CALCULATE (
          SELECTEDMEASURE (),
          SAMEPERIODLASTYEAR ( ‘Date'[Date] )
)
VAR Result = _CY – _PY
RETURN
     Result  
Vs PY%  VAR _CY =
     SELECTEDMEASURE ()
VAR _PY =
     CALCULATE (
          SELECTEDMEASURE (),
          SAMEPERIODLASTYEAR ( ‘Date'[Date] )
     )
VAR Result =
     DIVIDE (
         _CY – _PY,
         _PY
     )
RETURN
     Result  
MTD  CALCULATE (
     SELECTEDMEASURE (),
     DATESMTD ( ‘Date'[Date] )
)  
QTD  CALCULATE (
     SELECTEDMEASURE (),
     DATESQTD ( ‘Date'[Date] )
)  
YTD  CALCULATE (
     SELECTEDMEASURE (),
     DATESYTD ( ‘Date'[Date] )
)  

(The SELECTEDMEASURE() in each of the Calculation Items is kind of like a placeholder.  It means that the logic of the Calculation Item will end up being applied to whatever measure I end up visualizing in the report.) 

That’s a great start! 

Now I can save my changes in Tabular Editor and refresh those changes in Power BI Desktop. 

Now that I have my Time Intelligence Calculation Group/Items in Power BI Desktop, I can use the Time Period column in a slicer and/or as a column in a matrix.  (I’m putting Sales as the measure in the values of the matrix.  Because the Calculation Items have that SELECTEDMEASURE() placeholder, they will be applied to Sales.  If I chose to use Quantity instead of Sales, all the time intelligence logic would be applied to Quantity…cool!) 

 

 

 

I don’t care who you are, that’s freakin’ awesome! 

But…let’s take it a step further.  Remember when I mentioned my inactive relationship based on Delivery Date?  I can create a Calculation Group to toggle between the active relationship and the inactive relationship.ii 

Same steps as before: 

Create new Calculation Group, rename column, add Calculation Items: 

 

 

 

Calculation Item  DAX Expression 
Invoice Date  SELECTEDMEASURE()  
Delivery Date  CALCULATE (
     SELECTEDMEASURE (),
     USERELATIONSHIP ( ‘Invoices'[Delivery Date Key], ‘Date'[Date]
)
)  

(Remember that concept of the SELECTEDMEASURE() placeholder?  The Invoice Date Calculation Item isn’t really doing anything, since the relationship based on Invoice Date is the Active relationship.  It’s the Delivery Date Calculation Item that is doing something special, in that it is activating the inactive relationship, for the measure(s) in the visual.) 

After saving in Tabular Editor and refreshing in Power BI Desktop, I can now add that Date to Use column as a slicer on my report, to toggle between Invoice Date or Delivery Date…and it can work along with my time intelligence Calculation Group!!!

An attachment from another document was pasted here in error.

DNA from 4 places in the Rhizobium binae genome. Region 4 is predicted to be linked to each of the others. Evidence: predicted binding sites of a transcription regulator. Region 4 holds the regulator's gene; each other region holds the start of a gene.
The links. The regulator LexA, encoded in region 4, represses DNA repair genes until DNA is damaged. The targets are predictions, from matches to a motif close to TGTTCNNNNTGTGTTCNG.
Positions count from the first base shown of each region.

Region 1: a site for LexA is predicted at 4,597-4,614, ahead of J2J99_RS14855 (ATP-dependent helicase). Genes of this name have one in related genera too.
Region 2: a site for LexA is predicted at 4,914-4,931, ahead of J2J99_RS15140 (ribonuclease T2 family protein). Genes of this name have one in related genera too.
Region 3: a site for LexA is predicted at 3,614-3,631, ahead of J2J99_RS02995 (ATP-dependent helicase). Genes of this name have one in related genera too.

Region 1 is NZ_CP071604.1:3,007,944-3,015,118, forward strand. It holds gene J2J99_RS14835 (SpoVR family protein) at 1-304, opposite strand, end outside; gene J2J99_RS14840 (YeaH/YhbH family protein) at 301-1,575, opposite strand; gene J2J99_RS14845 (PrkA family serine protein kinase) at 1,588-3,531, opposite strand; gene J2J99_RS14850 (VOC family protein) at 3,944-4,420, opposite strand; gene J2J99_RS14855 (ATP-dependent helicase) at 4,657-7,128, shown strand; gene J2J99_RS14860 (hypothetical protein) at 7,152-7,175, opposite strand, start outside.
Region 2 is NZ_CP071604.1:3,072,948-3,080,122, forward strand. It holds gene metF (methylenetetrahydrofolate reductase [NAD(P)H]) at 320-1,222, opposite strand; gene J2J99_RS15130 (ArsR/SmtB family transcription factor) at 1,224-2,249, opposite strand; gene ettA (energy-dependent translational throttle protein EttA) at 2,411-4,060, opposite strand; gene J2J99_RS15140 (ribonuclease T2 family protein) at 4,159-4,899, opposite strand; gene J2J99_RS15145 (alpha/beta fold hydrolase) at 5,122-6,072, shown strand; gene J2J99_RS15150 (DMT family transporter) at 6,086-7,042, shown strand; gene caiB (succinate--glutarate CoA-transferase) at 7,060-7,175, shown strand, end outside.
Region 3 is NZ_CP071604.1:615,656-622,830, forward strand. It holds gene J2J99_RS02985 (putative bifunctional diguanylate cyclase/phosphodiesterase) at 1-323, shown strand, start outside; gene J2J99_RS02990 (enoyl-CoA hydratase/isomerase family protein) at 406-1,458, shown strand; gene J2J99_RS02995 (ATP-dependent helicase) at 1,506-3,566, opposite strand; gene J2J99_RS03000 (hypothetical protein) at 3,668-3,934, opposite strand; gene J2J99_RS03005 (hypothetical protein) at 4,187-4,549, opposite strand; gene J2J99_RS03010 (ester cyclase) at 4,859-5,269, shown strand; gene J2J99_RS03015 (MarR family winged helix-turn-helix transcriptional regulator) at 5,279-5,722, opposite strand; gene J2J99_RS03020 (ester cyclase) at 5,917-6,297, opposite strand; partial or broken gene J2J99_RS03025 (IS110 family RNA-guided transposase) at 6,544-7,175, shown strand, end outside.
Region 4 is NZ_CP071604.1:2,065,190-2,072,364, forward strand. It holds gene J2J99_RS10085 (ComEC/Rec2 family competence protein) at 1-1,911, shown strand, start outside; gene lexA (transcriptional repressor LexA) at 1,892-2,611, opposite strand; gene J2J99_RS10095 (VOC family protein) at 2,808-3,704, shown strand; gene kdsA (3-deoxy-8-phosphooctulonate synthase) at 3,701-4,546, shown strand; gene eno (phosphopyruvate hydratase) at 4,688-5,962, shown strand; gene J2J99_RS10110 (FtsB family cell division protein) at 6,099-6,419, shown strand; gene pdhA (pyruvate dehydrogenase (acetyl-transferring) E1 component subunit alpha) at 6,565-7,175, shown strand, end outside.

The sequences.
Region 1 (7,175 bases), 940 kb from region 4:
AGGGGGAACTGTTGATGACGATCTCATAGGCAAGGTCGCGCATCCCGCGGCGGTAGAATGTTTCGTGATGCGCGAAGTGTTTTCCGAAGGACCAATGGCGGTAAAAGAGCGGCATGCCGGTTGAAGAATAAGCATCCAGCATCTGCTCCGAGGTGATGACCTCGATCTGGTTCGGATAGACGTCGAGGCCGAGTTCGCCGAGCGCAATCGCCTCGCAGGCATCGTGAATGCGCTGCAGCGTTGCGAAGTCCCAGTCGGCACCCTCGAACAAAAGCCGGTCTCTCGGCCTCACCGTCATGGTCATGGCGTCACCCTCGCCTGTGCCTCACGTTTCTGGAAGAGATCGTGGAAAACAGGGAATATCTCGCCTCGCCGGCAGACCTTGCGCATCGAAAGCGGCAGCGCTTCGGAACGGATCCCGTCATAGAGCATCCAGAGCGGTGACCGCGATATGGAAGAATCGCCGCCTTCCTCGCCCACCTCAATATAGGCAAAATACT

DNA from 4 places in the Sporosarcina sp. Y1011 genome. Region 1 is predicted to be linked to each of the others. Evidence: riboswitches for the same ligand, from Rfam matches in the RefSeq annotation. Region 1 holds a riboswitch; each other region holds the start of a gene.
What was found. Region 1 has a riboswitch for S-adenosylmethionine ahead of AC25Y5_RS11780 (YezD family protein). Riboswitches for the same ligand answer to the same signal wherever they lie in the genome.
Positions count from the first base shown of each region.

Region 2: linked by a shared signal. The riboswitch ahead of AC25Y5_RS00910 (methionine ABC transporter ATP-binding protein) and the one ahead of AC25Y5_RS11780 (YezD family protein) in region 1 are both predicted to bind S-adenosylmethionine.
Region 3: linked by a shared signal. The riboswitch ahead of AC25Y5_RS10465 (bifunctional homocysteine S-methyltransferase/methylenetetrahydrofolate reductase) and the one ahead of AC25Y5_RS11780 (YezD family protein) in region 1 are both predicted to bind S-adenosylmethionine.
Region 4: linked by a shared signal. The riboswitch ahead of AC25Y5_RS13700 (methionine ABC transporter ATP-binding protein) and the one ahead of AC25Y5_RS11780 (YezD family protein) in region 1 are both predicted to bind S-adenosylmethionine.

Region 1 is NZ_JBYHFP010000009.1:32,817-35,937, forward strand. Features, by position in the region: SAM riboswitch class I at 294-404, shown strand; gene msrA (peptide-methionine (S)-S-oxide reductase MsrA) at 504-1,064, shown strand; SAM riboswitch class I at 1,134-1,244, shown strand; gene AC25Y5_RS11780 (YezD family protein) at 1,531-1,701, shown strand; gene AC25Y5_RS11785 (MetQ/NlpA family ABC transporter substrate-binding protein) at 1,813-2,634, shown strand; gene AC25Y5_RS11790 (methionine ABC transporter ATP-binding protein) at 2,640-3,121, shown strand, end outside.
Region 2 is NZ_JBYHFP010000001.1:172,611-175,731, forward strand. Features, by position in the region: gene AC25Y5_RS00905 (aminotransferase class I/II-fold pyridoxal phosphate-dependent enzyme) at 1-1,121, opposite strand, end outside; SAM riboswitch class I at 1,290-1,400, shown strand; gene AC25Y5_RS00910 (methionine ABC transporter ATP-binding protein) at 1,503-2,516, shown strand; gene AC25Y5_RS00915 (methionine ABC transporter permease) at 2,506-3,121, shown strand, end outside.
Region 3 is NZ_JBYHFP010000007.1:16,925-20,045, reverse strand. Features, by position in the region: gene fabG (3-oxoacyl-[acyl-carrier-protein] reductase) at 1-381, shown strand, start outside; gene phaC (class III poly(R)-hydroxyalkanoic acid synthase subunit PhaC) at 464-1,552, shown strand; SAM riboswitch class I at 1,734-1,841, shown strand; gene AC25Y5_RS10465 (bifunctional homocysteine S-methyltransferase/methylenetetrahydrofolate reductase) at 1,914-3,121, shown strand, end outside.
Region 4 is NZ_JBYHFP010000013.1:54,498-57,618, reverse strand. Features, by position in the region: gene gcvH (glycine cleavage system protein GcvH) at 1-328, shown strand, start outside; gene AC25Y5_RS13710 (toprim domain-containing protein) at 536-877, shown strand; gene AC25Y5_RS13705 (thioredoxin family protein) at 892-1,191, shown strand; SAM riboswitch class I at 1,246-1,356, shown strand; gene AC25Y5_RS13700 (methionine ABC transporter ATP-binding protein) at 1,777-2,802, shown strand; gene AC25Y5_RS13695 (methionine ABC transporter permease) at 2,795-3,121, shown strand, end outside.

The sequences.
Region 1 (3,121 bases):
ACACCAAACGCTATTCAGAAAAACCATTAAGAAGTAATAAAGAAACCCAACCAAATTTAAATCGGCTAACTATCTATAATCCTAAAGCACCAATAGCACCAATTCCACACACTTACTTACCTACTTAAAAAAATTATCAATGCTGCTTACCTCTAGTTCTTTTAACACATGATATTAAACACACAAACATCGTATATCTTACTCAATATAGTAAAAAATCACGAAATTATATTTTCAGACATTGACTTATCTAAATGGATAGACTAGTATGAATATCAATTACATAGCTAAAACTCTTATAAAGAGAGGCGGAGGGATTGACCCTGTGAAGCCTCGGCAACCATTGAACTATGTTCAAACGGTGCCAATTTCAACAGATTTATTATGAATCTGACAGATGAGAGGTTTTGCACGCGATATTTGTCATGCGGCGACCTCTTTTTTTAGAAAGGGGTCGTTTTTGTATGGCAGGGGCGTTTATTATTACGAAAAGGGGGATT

Awesome! 

I want to add one last bit of icing on this cake, because I want users to be able to pick which measure(s) they see in the visual.  For example, everything up to this point has been looking at Sales, but what if a user wanted to see both Sales and Margin%, but another user just wants to focus on Quantity?   

Calculation Groups to the rescue! 

Just like before, I open Tabular Editor and create a new Calculation Group, rename column, and add Calculation Items.  This time though, I am just going to hard code each of my 5 base measures as Calculation Items. 

Calculation Item  DAX Expression 
Quantity  [Quantity]  
Sales  [Sales]  
Cost  [Cost]  
Margin  [Margin]  
Margin%  [Margin %]  

Now with my Choose Measure column from the Measure Picker Calculation Group as a column in my matrix and a slicer on my report, I have a fully dynamic visual, that allows users to pick which measure(s) to see, along with which date relationship, and which time intelligence logic! 

 

i Is a blog post really a blog post without at least one footnote or endnote?
ii When using multiple Calculation Groups together, it is extremely important to pay attention to the Calculation Group Precedence property in Tabular Editor, to ensure that the different Calculation Groups are executed in the correct order. For further reading, see these super helpful posts by SQLBI.
Introducing Calculation Groups – SQLBI
Understanding Calculation Group Precedence – SQLBI
iii One quick note about performance. The USERELATIONSHIP function in DAX disables some optimizations in the Power BI engine, and Time Intelligence calculations like MTD, QTD, and YTD can be non-additive and can create quite a few Storage Engine queries. This combination of Calculation Groups could result in slower performance in a large or complex model.